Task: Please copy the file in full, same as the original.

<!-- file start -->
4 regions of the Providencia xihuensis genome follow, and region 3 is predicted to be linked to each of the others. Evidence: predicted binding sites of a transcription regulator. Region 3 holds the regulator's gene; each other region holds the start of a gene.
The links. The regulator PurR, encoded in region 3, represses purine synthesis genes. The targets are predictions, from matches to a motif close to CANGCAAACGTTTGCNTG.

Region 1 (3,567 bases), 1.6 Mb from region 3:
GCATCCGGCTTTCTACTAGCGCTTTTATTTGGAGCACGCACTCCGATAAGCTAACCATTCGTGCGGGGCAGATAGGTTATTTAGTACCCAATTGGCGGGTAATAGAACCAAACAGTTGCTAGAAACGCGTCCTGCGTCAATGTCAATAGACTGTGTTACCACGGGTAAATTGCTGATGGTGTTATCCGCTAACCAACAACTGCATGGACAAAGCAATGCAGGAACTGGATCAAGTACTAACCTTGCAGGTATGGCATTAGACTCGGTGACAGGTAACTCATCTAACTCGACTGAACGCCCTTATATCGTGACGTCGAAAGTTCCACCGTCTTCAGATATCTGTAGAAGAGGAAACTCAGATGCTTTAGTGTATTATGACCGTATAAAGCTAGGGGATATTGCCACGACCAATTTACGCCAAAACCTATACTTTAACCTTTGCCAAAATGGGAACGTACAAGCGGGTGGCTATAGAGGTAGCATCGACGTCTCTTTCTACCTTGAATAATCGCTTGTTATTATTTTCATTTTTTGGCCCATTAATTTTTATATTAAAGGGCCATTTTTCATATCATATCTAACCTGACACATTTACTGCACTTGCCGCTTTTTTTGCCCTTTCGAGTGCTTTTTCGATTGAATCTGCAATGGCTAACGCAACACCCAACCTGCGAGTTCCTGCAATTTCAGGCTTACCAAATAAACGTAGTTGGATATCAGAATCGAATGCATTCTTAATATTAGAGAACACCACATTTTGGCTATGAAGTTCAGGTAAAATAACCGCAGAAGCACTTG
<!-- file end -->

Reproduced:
4 regions of the Providencia xihuensis genome follow, and region 3 is predicted to be linked to each of the others. Evidence: predicted binding sites of a transcription regulator. Region 3 holds the regulator's gene; each other region holds the start of a gene.
The links. The regulator PurR, encoded in region 3, represses purine synthesis genes. The targets are predictions, from matches to a motif close to CANGCAAACGTTTGCNTG.

Region 1 (3,567 bases), 1.6 Mb from region 3:
GCATCCGGCTTTCTACTAGCGCTTTTATTTGGAGCACGCACTCCGATAAGCTAACCATTCGTGCGGGGCAGATAGGTTATTTAGTACCCAATTGGCGGGTAATAGAACCAAACAGTTGCTAGAAACGCGTCCTGCGTCAATGTCAATAGACTGTGTTACCACGGGTAAATTGCTGATGGTGTTATCCGCTAACCAACAACTGCATGGACAAAGCAATGCAGGAACTGGATCAAGTACTAACCTTGCAGGTATGGCATTAGACTCGGTGACAGGTAACTCATCTAACTCGACTGAACGCCCTTATATCGTGACGTCGAAAGTTCCACCGTCTTCAGATATCTGTAGAAGAGGAAACTCAGATGCTTTAGTGTATTATGACCGTATAAAGCTAGGGGATATTGCCACGACCAATTTACGCCAAAACCTATACTTTAACCTTTGCCAAAATGGGAACGTACAAGCGGGTGGCTATAGAGGTAGCATCGACGTCTCTTTCTACCTTGAATAATCGCTTGTTATTATTTTCATTTTTTGGCCCATTAATTTTTATATTAAAGGGCCATTTTTCATATCATATCTAACCTGACACATTTACTGCACTTGCCGCTTTTTTTGCCCTTTCGAGTGCTTTTTCGATTGAATCTGCAATGGCTAACGCAACACCCAACCTGCGAGTTCCTGCAATTTCAGGCTTACCAAATAAACGTAGTTGGATATCAGAATCGAATGCATTCTTAATATTAGAGAACACCACATTTTGGCTATGAAGTTCAGGTAAAATAACCGCAGAAGCACTTG